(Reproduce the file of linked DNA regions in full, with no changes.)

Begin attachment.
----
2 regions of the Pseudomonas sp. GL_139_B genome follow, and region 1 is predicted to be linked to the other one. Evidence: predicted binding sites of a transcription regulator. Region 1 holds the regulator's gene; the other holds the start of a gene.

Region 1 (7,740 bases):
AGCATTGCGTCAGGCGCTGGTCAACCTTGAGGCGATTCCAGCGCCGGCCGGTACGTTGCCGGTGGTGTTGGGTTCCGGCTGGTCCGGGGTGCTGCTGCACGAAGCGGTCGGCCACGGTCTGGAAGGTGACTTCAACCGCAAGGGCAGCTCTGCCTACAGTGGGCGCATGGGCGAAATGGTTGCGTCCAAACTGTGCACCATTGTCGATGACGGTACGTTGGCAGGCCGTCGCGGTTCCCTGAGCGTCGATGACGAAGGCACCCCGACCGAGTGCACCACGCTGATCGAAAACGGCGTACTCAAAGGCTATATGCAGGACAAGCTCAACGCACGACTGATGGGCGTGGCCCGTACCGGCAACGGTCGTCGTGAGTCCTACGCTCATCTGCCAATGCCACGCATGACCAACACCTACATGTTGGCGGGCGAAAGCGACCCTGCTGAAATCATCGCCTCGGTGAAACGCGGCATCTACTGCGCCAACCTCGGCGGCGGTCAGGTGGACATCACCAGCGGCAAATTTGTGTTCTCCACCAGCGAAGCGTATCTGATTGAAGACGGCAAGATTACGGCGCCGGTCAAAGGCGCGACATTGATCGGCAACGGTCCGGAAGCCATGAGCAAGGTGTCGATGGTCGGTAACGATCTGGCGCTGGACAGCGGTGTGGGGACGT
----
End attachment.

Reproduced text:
2 regions of the Pseudomonas sp. GL_139_B genome follow, and region 1 is predicted to be linked to the other one. Evidence: predicted binding sites of a transcription regulator. Region 1 holds the regulator's gene; the other holds the start of a gene.

Region 1 (7,740 bases):
AGCATTGCGTCAGGCGCTGGTCAACCTTGAGGCGATTCCAGCGCCGGCCGGTACGTTGCCGGTGGTGTTGGGTTCCGGCTGGTCCGGGGTGCTGCTGCACGAAGCGGTCGGCCACGGTCTGGAAGGTGACTTCAACCGCAAGGGCAGCTCTGCCTACAGTGGGCGCATGGGCGAAATGGTTGCGTCCAAACTGTGCACCATTGTCGATGACGGTACGTTGGCAGGCCGTCGCGGTTCCCTGAGCGTCGATGACGAAGGCACCCCGACCGAGTGCACCACGCTGATCGAAAACGGCGTACTCAAAGGCTATATGCAGGACAAGCTCAACGCACGACTGATGGGCGTGGCCCGTACCGGCAACGGTCGTCGTGAGTCCTACGCTCATCTGCCAATGCCACGCATGACCAACACCTACATGTTGGCGGGCGAAAGCGACCCTGCTGAAATCATCGCCTCGGTGAAACGCGGCATCTACTGCGCCAACCTCGGCGGCGGTCAGGTGGACATCACCAGCGGCAAATTTGTGTTCTCCACCAGCGAAGCGTATCTGATTGAAGACGGCAAGATTACGGCGCCGGTCAAAGGCGCGACATTGATCGGCAACGGTCCGGAAGCCATGAGCAAGGTGTCGATGGTCGGTAACGATCTGGCGCTGGACAGCGGTGTGGGGACGT